Here’s flowers for you— The Winter's Tale, Act 4 Scene 4
The gardens at Shakespeare’s New Place are a fitting place to celebrate Shakespeare’s ever-growing influence; an inviting, tranquil space which feeds the imagination.
New Place was Shakespeare’s last abode, in Stratford-upon-Avon at least. A year before he purchased New Place in 1597, his son Hamnet died, aged eleven. His most torrid tragedies were subsequently written within its boundaries - Hamlet, Macbeth, King Lear, Othello.
New Place marks the end of Shakespeare in his corporeal state — a human being brimming with creativity, yet beset by faults and torments. To mark this we set about a theme for the long borders in the Great Garden based upon his life, all of our lives - the light at the beginning and the slow, although often joyful, imperceptible, descent into darkness.
There are 12 borders, set in pairs, one opposite the other. The two that you first approach will be light and airy; as you make your way to the last two borders you will be aware of a darkness descending, flowers that are almost black in colour, stems that are dark red.
We know, it is a stretch of the imagination, but bear with us. Sit down to a Shakespeare tragedy and embark on a similar journey - with every step you will follow the heart of nature, and Shakespeare’s duality - the contending energies of creation and dissolution. Light to dark as the curtain of the theatre descends.
But do not despair - in the darker-coloured borders a Falstaffian light, the flickering flame of a Tudor’s candle will still penetrate the gloom.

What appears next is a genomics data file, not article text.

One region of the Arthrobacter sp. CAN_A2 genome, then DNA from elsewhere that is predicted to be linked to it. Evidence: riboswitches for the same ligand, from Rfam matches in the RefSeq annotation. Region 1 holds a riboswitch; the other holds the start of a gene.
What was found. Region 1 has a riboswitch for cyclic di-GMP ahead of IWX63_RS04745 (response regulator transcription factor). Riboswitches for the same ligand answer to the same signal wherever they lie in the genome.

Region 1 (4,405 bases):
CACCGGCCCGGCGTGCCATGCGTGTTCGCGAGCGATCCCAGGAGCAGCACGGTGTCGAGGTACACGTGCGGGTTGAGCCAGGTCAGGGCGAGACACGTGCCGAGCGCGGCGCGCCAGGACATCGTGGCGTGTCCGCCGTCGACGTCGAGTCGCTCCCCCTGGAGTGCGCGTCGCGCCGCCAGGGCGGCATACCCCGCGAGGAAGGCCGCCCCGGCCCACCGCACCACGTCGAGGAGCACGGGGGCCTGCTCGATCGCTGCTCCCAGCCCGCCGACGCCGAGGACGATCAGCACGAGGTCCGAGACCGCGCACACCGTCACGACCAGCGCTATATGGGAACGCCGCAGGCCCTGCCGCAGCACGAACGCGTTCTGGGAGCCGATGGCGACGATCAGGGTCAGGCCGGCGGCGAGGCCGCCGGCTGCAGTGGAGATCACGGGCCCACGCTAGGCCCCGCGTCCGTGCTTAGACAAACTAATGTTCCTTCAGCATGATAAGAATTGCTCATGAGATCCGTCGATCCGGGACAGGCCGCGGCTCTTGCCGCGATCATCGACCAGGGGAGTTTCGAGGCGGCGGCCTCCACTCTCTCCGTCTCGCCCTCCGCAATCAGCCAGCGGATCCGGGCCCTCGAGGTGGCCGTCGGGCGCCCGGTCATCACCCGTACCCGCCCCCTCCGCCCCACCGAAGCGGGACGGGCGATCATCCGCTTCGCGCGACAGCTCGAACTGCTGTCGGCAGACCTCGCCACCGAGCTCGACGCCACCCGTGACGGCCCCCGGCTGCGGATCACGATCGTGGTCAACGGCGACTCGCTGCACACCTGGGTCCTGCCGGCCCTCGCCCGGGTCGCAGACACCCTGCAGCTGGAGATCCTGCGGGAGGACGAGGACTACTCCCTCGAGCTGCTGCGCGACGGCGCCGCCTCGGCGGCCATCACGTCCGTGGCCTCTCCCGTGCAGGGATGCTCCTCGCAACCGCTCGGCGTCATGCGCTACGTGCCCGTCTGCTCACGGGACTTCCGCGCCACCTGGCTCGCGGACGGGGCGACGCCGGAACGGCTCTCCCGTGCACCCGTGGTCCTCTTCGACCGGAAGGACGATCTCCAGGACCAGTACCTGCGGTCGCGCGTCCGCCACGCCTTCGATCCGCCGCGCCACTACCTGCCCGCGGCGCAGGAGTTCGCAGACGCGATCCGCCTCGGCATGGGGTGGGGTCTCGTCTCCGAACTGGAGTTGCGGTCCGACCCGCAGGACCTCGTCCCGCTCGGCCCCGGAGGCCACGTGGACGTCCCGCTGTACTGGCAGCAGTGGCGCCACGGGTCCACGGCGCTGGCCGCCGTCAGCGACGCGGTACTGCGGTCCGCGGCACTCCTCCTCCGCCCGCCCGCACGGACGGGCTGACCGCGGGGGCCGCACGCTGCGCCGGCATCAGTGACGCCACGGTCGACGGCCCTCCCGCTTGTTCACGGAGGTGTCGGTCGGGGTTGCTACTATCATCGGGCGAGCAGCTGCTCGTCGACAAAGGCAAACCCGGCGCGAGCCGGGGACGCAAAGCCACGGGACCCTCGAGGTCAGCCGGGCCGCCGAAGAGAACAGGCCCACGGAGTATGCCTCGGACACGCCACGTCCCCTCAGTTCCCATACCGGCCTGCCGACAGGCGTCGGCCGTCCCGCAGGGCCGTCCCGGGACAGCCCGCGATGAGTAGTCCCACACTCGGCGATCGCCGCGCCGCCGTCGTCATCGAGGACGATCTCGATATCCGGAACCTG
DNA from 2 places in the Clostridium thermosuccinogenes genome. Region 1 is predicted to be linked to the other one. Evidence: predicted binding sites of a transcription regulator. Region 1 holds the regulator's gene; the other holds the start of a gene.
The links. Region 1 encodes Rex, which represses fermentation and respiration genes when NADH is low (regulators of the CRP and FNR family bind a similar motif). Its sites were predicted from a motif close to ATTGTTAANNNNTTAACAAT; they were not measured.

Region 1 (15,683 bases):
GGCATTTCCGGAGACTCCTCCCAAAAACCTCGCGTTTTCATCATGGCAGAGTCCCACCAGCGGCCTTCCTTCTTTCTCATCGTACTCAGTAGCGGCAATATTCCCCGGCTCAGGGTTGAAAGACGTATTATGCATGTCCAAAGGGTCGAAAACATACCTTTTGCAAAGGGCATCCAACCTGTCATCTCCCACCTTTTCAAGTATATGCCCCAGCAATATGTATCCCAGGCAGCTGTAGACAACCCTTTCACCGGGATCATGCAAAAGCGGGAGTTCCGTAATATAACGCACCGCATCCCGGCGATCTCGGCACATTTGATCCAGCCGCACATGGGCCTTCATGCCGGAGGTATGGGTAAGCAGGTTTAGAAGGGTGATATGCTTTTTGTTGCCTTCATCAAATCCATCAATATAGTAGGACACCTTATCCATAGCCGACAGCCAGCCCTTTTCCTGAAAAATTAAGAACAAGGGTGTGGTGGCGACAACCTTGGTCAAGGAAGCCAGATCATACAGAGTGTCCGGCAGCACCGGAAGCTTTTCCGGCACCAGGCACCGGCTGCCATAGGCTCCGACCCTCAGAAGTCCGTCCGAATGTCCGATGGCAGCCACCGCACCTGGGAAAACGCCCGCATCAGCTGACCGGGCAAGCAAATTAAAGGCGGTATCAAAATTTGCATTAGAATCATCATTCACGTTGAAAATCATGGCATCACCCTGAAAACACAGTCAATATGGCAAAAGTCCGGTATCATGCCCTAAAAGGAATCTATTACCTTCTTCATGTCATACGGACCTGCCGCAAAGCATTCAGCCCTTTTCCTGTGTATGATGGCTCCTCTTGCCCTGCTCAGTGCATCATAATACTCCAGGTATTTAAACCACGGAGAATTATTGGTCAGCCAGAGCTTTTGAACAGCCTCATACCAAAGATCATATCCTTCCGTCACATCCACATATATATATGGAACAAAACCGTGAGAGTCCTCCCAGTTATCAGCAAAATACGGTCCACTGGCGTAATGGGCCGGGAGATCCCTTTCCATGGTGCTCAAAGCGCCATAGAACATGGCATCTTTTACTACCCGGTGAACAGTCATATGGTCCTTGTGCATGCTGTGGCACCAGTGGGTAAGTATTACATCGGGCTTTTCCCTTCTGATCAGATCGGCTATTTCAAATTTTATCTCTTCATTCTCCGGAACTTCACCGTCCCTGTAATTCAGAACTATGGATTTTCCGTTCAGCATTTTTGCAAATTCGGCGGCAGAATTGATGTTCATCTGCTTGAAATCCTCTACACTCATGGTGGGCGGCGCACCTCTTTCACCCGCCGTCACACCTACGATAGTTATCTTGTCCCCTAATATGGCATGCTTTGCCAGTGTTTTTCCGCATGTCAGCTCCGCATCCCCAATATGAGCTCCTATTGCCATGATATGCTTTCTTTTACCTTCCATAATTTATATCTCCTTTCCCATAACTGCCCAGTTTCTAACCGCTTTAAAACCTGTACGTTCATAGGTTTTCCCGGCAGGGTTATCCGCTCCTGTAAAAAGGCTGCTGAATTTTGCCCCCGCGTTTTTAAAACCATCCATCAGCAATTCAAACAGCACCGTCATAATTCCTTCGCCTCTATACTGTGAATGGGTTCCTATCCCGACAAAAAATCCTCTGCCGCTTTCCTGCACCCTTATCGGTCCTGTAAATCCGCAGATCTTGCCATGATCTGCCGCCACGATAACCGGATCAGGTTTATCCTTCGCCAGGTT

With maiden flowers, that all the world may know— Henry VIII, Act 4, Scene 2
The backbone of each border consists of a quartet of a deciduous shrub, Philadelphus ‘Belle Etoile’; two evergreen perennials, Phormium and Armeria; a grass, Molinia caerula ‘Variegata’.
Some borders have one Philadelphus, others are greedy and have two blooming in them. They deliver a plethora of highly-scented white flowers from late spring to early summer.
The Phormiums and Armerias, five or three in each border, will snake around the shrubs, forming a serpentine weave through the entire length of the border.
Molinia caerula ‘Variegata’ (Purple-moor grass) is a neat, deciduous grass – shirt tucked-in, collar starched - yet in summer it sends out a beautiful spray of feathery plumes that form showers of pale buff in autumn.
Eryngiums, Euphorbias, Geraniums, Hylotelephiums, Thalictrums, Gauras, the mighty Cephalaria gigantea, and others, will, hopefully, add flesh to the backbone of our vegetative homage to Shakespeare’s life.
Standing by Greg Wyatt’s statue of The Tempest and before you step, or leap, into the Great Garden, we would (eventually, when completed) like to invite you to gaze at the borders in their entirety. Look upon the slight alteration of colour in the long borders, the weft and weave of foliage and flowers of a lighter hue that slowly bleed into darker shades.
The length of the long borders is nearly 40 metres, beginning with the lighter plays, the comedies, and ending with the tragedies at the end; and this, quite fittingly, leads you to the aptly named Wild Bank, which is inspired by renowned plantswoman, Ellen Willmott.
Stratford-upon-Avon residents (CV37 postcode) can enjoy free access to Shakespeare’s New Place, on presentation of proof of address.